Roe v. Wade – some thoughts

I grew up in a pretty conservative Christian denomination/cult. It doesn’t really matter which one – the point is they were Conservative. As in, they considered themselves downright progressive because they allowed women to wear pants. They unironically thought that having an “open mind” was a bad thing. Because it “made your brain fall out.” And they were absolutely dead against Roe v. Wade. Abortion was murder and there was no convincing them otherwise. 

They weren’t the type to protest and scream at people outside of abortion clinics. They WERE the type to have an annual abortion protest along a highway. Of course, my family went, which meant I was there as a young child. I was completely steeped in it. 

My view has completely changed as an adult. I really am progressive now; left enough that Democrats annoy me with how conservative they are. Even so, I remember clearly what it was like. What their thought processes were. And, sadly, the things I used to say when I was parroting what I had been told. 

They do focus really hard on the idea that abortion is murder. Many of them truly do believe it. A fetus is a person and that’s just all there is to it. The fact that it relegates anyone with a uterus into little more than an ambulatory incubator was not given any consideration. Of course, I say “anyone with a uterus,” but they certainly didn’t. I had no idea trans men existed at that time. My own loathing of womanhood was A Problem. But that’s besides the point. The point is, if you had a uterus, you were a woman. And if you were a woman, you do not really own your own uterus.

Obviously, they didn’t feel this way about any other organ. No one was expected to go through mandatory liver donation in order to save lives. Donating your organs after you die was considered a personal choice – because you own your own organs, even when you’re dead. Even if you don’t need them. Even if it would save a life. Even if you would probably be fine afterwards, or wouldn’t miss it at all (because, you know, dead). The obvious double standard went by completely unnoticed.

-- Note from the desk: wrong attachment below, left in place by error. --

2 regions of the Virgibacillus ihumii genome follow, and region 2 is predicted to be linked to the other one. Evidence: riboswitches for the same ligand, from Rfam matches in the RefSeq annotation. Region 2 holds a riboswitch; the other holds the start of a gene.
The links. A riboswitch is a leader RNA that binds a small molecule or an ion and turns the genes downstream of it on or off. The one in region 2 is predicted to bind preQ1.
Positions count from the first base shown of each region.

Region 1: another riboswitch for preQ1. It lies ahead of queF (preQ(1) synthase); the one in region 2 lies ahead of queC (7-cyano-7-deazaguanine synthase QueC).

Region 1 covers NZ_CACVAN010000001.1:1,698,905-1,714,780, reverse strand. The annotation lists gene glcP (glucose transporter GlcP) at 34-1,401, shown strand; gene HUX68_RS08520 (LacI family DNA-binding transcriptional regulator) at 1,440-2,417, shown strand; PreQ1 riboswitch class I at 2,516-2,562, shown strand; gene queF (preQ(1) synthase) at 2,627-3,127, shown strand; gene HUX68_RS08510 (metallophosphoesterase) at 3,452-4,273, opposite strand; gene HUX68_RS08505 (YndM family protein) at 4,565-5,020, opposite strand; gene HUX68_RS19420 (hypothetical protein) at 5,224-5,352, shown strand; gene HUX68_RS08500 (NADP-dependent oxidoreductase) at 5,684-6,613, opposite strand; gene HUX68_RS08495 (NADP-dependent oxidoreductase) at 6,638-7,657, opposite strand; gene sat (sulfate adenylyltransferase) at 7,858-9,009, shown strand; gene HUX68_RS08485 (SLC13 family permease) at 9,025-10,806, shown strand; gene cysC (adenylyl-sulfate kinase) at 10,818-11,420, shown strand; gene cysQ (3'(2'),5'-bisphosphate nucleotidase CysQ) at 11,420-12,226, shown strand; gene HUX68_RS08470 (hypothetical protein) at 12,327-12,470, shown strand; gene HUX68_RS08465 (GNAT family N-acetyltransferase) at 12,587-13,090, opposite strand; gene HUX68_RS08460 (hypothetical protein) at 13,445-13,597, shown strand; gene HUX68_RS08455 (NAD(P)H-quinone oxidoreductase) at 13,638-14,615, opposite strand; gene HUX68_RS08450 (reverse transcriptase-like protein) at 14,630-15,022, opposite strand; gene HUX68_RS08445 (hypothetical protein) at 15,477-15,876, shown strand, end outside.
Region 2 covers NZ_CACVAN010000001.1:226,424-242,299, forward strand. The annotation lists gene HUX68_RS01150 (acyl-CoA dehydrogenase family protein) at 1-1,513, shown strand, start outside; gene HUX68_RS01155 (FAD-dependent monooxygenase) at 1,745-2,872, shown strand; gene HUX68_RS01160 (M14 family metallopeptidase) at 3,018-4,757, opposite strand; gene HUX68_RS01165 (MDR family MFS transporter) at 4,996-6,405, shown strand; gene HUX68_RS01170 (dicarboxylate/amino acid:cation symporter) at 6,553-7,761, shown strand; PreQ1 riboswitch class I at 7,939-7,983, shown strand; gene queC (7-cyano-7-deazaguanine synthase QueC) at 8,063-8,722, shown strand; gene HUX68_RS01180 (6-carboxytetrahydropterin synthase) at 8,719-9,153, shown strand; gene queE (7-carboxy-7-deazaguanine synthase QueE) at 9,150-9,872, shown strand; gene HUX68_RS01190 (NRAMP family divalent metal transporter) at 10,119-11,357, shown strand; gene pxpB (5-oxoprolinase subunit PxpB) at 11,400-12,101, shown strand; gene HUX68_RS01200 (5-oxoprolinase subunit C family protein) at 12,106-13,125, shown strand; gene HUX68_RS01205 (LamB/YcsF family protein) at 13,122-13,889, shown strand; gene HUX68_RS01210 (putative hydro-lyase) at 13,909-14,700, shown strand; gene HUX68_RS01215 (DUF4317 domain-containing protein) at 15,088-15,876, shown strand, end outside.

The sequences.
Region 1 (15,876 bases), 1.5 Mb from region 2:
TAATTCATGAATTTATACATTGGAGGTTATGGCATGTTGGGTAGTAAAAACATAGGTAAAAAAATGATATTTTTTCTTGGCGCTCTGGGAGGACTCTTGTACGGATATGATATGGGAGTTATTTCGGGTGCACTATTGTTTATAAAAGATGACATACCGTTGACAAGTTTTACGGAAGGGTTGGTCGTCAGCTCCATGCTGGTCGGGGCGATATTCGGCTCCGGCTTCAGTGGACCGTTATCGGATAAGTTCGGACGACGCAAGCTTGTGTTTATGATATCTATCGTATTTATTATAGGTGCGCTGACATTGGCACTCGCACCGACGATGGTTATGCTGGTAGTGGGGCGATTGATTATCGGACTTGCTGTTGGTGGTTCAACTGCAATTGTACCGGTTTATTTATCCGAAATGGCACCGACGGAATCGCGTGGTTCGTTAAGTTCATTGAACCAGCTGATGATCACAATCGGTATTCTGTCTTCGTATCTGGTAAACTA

I can remember saying trite little things, nice pat answers to the protests of why abortion should be legal. “A fetus is a person” I would say. In the case of assault, “don’t punish the baby for what its father did.”  Yeah, it was awful. I saw awful things, and I regret them. I was also seriously brainwashed by the environment in which I was raised. I am so very glad I escaped.

And yet, here we are. The people who think that way are in the minority in my country (the US, if that wasn’t clear), but it’s starting to look like that might not matter. And that TERRIFIES me. 

People having autonomy over their own bodies is so incredibly vital. Ok, this one point is about abortion, but the greater landscape it sits on covers so much more. It used to be illegal to be gay; for two people of the same gender to have sex. But because we should get to decide what we do with our bodies, people pushed for that to change. 

And yes, it also touches on autism, because we are STILL fighting for autistic people to have the right to own our own bodies. Things like “quiet hands” and training children to not rock or stim in general. Training children to tolerate being touched by anyone who wants to touch them. Training children to be compliant, to be obedient, that what other people want is more important than their needs or their safety or their own claim over their body. 

I was lucky (if you could call it that) in that I was given that training implicitly. I did not have to go through ABA or the other therapies that are explicitly about training autistic children to hide their needs and their pain and to assimilate into a culture that does not care about them at all. Even so, I entirely internalized that what other people want from me and my body is more important than what I want or need, and that I do not truly have ownership over my own body. 

It led me to be in some bad situations.

It led to me getting hurt.

And I still struggle with it. I will quietly endure pain and sensory overload because I know other people are just enjoying the music being that loud, or the lights being that bright. I KNOW, deep down inside where my logic can’t touch, that what they happen to like is more important than my pain or my ability to also be in that space. 

On a side note, I also have Thoughts about this idea that it only means it will become up to the states to decide. I find it sad just how much the rallying cry of “states rights!” has become a red flag for me. I mean, I may be very far left, but I am still an American. I like decentralized government. I like leaving matters up to the states if they can be. But human rights IS NOT a matter that can be left to the states. And somehow, the cry of “states rights!” always seems to pop up when we’re looking at denying a group of people some right or another. Somehow, those are people who only seem to care about states getting to choose their own laws on a matter when they are hoping the states will choose oppression. 

I don’t have a uterus anymore, and I am VERY glad for it. Back when I did have a uterus, I had a whole series of things I would do if I somehow ended up pregnant – the first option was abortion, and the last option was s*icide. THAT’S how serious it was to me. And it’s not just me – it’s that serious to a whole lot of other people. 

So yeah. This is horrifying to me, on many MANY different levels. 

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